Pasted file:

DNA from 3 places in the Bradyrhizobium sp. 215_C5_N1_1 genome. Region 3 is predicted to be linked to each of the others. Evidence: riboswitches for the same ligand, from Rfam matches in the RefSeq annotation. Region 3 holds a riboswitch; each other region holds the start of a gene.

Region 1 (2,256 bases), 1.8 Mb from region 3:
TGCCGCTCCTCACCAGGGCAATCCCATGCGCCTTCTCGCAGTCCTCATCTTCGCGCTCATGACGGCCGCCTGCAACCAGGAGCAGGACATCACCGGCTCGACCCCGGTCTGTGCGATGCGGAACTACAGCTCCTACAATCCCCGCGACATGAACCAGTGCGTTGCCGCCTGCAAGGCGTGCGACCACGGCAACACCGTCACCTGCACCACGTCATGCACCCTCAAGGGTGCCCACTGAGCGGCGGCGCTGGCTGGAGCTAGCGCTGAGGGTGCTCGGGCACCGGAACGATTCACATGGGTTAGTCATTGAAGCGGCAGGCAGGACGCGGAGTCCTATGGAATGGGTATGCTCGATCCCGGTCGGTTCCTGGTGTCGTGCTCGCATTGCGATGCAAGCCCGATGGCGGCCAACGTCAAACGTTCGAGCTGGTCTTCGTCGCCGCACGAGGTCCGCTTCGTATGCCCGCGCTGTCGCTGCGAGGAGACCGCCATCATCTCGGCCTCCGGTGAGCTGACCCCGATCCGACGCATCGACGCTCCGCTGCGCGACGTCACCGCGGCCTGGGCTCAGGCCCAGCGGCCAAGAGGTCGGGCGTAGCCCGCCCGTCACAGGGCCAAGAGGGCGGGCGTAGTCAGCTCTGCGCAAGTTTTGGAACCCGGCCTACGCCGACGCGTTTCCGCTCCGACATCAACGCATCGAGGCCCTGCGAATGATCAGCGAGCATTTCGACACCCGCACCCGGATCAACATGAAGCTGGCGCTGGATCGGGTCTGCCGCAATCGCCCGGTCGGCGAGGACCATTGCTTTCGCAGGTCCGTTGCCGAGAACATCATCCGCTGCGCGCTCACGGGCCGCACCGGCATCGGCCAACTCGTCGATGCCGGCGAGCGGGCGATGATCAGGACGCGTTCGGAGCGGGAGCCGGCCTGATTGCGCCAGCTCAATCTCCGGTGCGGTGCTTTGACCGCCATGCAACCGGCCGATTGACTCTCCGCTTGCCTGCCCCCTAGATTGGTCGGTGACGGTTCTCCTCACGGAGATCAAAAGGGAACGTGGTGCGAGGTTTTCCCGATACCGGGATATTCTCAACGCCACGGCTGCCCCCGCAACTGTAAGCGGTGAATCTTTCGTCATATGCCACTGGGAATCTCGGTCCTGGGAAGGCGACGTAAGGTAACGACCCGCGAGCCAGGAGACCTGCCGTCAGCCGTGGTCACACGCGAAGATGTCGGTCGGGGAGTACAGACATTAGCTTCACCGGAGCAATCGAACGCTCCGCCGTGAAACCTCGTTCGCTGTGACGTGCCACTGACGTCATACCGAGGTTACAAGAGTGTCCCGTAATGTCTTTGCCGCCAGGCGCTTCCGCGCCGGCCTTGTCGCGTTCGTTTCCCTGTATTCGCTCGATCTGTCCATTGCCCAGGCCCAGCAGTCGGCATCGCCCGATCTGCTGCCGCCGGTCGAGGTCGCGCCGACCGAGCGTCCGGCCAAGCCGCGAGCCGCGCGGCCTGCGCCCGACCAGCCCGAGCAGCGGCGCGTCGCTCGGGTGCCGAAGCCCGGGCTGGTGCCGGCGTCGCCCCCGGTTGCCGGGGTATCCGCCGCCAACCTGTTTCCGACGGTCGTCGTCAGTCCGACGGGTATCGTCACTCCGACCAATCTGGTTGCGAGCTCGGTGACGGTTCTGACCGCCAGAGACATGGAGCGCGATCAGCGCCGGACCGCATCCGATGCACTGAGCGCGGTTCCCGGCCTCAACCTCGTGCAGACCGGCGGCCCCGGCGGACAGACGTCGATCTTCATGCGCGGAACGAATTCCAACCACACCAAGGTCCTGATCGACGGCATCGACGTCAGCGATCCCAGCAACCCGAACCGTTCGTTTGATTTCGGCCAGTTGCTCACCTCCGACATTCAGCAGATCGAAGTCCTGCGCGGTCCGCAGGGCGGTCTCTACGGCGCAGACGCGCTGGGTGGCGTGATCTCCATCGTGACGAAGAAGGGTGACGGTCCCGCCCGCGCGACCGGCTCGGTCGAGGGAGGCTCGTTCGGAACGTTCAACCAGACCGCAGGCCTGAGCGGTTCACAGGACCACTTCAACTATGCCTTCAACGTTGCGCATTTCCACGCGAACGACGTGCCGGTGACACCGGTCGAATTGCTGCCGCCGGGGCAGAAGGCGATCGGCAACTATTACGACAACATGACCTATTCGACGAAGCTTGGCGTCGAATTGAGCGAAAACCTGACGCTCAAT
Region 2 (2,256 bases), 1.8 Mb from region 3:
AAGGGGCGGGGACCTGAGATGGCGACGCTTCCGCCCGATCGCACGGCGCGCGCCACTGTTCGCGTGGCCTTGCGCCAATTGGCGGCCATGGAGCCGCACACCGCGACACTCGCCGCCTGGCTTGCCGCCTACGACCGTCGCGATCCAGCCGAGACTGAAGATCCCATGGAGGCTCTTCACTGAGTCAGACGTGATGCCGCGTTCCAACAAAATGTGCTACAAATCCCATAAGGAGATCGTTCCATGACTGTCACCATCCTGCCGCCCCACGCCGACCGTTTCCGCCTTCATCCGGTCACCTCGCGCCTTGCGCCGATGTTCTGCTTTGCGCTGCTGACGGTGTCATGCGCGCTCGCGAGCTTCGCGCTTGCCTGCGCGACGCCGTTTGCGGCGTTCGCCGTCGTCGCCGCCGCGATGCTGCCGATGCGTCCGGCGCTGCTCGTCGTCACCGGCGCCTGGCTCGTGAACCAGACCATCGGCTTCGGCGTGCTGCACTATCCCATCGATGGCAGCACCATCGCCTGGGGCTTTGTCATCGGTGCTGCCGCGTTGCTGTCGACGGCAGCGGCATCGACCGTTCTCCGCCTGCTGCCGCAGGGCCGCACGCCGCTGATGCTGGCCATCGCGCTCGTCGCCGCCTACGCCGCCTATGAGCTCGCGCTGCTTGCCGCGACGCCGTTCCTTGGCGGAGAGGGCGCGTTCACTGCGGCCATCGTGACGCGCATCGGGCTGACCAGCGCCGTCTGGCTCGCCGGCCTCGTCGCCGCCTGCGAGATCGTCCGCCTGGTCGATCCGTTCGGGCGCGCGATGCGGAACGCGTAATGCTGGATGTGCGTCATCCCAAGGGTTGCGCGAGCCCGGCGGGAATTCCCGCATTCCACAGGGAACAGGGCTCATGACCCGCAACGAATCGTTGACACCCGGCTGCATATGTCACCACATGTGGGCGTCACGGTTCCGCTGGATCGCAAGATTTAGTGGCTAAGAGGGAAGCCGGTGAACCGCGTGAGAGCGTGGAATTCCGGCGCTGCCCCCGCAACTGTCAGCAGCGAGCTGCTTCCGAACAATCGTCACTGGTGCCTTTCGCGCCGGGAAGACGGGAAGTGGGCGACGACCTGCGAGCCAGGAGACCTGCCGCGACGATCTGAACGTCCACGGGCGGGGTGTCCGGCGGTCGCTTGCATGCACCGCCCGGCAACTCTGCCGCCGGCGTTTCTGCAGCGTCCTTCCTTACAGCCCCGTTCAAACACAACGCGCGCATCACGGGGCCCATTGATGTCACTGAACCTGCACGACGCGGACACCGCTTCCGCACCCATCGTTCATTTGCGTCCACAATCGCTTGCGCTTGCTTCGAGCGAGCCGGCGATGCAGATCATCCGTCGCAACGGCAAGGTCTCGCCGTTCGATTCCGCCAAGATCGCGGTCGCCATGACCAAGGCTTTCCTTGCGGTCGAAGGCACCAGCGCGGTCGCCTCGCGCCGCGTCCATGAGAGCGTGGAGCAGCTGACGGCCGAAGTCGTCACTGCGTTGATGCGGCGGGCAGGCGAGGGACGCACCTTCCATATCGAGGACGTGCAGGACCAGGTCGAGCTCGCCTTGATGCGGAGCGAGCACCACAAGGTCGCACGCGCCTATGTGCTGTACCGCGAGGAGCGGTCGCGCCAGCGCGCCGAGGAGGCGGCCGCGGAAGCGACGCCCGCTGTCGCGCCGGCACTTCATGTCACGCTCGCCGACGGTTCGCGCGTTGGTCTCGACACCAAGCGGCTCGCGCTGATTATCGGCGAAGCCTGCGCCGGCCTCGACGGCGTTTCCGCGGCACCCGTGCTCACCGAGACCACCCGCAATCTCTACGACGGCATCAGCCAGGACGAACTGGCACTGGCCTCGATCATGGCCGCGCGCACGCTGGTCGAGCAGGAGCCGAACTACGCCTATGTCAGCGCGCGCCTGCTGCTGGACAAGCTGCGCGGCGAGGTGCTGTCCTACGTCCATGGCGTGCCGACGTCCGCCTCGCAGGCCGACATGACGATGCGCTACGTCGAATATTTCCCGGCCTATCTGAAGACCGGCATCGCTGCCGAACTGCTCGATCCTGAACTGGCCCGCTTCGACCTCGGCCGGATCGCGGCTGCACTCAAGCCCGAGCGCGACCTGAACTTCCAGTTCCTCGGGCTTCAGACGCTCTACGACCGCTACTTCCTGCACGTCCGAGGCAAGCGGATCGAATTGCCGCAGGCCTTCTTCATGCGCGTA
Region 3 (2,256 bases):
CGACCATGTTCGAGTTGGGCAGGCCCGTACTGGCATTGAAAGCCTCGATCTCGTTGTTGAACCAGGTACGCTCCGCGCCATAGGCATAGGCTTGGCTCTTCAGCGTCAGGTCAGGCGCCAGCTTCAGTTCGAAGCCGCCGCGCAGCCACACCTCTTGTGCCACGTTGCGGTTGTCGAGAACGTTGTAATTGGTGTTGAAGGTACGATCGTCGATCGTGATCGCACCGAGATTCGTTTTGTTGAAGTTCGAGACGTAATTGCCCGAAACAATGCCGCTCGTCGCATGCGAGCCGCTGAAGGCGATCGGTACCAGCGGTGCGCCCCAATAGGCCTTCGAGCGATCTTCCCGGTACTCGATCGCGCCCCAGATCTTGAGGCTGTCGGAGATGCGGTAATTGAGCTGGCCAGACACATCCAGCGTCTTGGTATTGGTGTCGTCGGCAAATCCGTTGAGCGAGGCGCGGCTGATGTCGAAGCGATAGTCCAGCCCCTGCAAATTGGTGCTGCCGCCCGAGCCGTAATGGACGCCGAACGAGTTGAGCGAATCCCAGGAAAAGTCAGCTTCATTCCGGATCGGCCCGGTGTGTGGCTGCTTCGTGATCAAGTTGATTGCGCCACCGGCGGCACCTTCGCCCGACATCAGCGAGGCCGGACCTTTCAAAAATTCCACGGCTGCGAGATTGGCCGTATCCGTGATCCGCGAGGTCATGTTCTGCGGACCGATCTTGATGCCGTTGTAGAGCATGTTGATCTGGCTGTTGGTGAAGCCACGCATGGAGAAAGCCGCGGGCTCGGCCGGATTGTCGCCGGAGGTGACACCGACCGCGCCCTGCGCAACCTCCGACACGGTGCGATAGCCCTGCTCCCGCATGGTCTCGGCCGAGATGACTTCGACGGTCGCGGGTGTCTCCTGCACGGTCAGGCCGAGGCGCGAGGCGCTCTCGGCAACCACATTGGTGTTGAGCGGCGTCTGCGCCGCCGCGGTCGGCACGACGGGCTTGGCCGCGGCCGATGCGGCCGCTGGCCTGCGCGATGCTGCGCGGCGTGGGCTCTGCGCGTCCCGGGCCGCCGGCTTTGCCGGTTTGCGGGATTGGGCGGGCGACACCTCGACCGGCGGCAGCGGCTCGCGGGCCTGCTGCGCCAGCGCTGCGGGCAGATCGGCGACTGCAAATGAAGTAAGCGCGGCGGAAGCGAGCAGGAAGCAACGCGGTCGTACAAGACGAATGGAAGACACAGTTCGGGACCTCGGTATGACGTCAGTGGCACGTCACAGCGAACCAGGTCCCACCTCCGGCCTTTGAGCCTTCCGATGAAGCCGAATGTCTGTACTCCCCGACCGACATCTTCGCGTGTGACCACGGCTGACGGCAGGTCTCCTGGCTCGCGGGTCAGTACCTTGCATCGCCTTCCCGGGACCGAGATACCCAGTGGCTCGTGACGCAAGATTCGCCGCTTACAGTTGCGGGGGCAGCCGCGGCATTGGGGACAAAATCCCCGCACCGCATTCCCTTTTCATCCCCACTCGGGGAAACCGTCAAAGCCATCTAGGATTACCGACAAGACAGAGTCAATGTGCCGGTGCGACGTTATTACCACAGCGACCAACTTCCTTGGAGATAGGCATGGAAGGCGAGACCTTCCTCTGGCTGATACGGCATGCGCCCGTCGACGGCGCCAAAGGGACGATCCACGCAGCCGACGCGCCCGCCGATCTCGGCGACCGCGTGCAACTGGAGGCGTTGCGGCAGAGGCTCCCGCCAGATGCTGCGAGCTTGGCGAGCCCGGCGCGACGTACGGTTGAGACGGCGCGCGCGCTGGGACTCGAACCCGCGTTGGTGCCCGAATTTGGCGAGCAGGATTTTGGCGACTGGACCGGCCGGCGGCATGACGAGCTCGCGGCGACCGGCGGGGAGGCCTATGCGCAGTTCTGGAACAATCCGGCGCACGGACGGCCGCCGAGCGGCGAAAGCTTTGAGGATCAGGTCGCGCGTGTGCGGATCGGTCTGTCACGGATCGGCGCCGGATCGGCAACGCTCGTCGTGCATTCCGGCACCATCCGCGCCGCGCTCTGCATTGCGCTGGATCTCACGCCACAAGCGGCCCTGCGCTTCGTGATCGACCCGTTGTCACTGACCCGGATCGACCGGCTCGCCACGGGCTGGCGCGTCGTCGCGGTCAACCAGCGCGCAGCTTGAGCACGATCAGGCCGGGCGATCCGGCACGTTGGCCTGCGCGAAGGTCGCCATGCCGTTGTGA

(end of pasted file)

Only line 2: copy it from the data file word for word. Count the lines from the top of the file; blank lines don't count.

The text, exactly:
Region 1 (2,256 bases), 1.8 Mb from region 3: